Boris Johnson says 'disaster for the world' if Russia attacks Ukraine

Boris Johnson warns it would be a ‘disaster for the world’ if Russia ‘makes any kind of incursion’ into Ukraine as Putin moves more troops to the border

  • Boris Johnson warned Russia not to invade Ukraine, saying it would be ‘disaster’
  • Mr Johnson said an incursion ‘on any scale’ would cause global ramifications  
  • He spoke after Biden suggested ‘minor incursion’ would meet limited response
  • Britain has been giving Ukraine military aid in the form of anti-tank missiles 
  • Boris Johnson has today warned it would be a ‘disaster for the world’ if Russia invades Ukraine, as Vladimir Putin continues to mass troops along the border.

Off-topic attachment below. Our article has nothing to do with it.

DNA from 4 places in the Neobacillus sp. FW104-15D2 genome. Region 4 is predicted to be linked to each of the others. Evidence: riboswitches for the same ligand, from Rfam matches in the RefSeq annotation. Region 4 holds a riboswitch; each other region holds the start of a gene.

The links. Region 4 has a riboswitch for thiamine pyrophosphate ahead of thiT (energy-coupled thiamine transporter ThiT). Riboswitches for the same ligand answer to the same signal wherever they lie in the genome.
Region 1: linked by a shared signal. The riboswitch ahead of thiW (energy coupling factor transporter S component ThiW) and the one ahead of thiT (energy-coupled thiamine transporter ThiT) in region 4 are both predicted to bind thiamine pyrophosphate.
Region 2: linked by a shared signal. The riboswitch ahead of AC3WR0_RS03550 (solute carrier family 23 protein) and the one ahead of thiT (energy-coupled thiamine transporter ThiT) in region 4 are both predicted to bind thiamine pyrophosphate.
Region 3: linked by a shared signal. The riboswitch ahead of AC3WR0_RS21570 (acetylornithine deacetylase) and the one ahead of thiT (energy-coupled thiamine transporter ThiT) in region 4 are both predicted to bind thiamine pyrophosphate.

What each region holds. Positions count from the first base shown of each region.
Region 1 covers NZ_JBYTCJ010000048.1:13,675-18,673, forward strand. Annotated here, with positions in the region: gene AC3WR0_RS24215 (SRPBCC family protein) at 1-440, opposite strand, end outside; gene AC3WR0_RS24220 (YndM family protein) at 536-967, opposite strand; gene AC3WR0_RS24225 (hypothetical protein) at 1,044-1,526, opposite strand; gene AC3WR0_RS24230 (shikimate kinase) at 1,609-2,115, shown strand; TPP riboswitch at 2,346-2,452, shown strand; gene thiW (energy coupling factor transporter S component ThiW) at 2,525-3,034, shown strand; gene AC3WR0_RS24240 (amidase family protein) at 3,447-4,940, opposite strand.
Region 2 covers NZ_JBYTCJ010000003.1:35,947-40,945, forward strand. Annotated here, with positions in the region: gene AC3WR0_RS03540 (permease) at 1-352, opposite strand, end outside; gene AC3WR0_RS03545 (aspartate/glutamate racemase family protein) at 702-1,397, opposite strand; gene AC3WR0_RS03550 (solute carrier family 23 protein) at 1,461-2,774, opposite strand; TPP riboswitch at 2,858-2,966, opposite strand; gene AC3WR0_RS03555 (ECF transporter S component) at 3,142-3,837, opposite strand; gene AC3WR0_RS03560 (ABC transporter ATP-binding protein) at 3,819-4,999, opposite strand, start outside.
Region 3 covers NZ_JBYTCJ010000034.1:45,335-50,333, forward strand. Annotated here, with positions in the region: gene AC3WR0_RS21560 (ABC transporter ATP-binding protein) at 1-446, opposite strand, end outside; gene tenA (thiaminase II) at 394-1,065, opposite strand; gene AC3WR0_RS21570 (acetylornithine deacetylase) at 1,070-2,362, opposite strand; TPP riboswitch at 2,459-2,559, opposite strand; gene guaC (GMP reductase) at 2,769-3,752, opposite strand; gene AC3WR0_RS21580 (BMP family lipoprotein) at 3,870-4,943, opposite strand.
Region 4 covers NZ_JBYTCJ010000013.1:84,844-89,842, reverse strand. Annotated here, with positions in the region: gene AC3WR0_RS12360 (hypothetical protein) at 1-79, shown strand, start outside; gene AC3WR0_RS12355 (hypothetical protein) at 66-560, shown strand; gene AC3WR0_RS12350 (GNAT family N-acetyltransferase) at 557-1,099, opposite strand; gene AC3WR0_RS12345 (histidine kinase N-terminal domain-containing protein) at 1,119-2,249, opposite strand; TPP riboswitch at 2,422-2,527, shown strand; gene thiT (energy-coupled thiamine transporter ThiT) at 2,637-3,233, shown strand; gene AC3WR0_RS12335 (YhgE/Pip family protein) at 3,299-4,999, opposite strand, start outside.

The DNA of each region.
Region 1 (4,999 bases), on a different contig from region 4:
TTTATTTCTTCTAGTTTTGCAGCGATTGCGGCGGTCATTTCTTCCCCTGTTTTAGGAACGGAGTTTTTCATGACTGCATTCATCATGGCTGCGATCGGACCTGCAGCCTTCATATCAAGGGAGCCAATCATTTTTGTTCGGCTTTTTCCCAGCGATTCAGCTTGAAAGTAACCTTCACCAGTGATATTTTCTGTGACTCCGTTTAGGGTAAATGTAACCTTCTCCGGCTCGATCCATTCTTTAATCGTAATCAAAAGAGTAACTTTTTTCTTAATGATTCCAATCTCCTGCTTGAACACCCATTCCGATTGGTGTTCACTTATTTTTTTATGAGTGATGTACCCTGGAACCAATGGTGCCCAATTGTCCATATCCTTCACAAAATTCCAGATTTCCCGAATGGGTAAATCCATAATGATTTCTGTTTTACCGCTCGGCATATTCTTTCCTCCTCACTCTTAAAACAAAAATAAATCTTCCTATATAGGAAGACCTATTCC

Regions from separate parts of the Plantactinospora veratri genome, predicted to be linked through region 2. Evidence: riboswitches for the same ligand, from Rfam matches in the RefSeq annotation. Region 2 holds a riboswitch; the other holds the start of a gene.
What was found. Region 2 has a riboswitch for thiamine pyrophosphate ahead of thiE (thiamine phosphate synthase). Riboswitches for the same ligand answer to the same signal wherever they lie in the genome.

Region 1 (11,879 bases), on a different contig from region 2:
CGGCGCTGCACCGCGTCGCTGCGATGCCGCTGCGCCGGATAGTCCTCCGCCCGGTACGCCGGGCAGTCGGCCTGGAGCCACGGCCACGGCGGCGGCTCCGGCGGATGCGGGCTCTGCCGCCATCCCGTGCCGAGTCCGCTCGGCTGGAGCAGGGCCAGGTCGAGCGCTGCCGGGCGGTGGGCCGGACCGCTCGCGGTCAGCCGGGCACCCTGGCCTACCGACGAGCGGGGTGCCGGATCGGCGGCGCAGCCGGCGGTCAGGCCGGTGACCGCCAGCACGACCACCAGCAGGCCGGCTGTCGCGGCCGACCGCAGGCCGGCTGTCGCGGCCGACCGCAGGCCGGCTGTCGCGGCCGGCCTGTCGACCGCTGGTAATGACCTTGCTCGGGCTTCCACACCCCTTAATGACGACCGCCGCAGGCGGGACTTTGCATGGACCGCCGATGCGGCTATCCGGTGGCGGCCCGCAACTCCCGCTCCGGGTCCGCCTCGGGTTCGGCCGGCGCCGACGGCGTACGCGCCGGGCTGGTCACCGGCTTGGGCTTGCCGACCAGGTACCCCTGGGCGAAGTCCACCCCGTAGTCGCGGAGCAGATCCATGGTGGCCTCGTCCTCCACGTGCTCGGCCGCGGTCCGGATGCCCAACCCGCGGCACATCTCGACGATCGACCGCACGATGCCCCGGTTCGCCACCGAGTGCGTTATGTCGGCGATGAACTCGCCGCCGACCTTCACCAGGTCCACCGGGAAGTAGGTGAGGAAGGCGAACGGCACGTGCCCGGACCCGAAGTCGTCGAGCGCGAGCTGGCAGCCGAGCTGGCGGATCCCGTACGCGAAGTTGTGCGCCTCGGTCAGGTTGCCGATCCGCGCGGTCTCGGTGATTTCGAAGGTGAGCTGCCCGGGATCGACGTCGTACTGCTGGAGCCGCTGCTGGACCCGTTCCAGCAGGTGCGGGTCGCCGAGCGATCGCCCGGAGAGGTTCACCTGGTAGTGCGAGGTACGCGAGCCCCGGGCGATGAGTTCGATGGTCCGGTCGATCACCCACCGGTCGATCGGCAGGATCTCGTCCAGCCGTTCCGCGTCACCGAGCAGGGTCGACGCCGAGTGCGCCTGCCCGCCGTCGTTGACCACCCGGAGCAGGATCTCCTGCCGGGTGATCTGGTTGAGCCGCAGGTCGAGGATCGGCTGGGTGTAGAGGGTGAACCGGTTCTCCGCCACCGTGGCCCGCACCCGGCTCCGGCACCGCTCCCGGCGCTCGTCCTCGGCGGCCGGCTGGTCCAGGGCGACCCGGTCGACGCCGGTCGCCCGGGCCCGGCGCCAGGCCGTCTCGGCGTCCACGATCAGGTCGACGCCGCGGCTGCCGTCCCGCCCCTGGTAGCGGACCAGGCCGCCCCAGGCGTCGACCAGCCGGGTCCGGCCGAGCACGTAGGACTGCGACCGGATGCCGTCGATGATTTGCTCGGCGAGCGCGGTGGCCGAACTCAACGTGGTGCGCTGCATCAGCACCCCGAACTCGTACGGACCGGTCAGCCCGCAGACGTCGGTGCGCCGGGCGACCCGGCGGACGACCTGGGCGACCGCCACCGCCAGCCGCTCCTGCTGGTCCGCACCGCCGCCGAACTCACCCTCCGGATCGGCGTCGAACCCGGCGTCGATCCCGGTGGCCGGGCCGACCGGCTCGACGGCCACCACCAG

The UK Prime Minister said that ‘any kind of incursion, on any scale’ would be ‘a disaster not just for Ukraine but for Russia’ as NATO allies try to dissuade the Russian strongman from launching an attack the Pentagon warns is ‘imminent’.

    Mr Johnson’s remark comes after President Biden appeared to suggest that a ‘minor incursion’ by Russia into Ukraine would prompt only a limited NATO response.

    Britain has been supplying military aid in an attempt to deter an attack by Putin, with Mr Johnson saying today he stands ‘four-square’ behind the country’s sovereignty.

    Boris Johnson has warned it would be 'a disaster for the world' if Russia were to invaded Ukraine, as Putin continues massing his forces on the border

    Boris Johnson has warned it would be ‘a disaster for the world’ if Russia were to invaded Ukraine, as Putin continues massing his forces on the border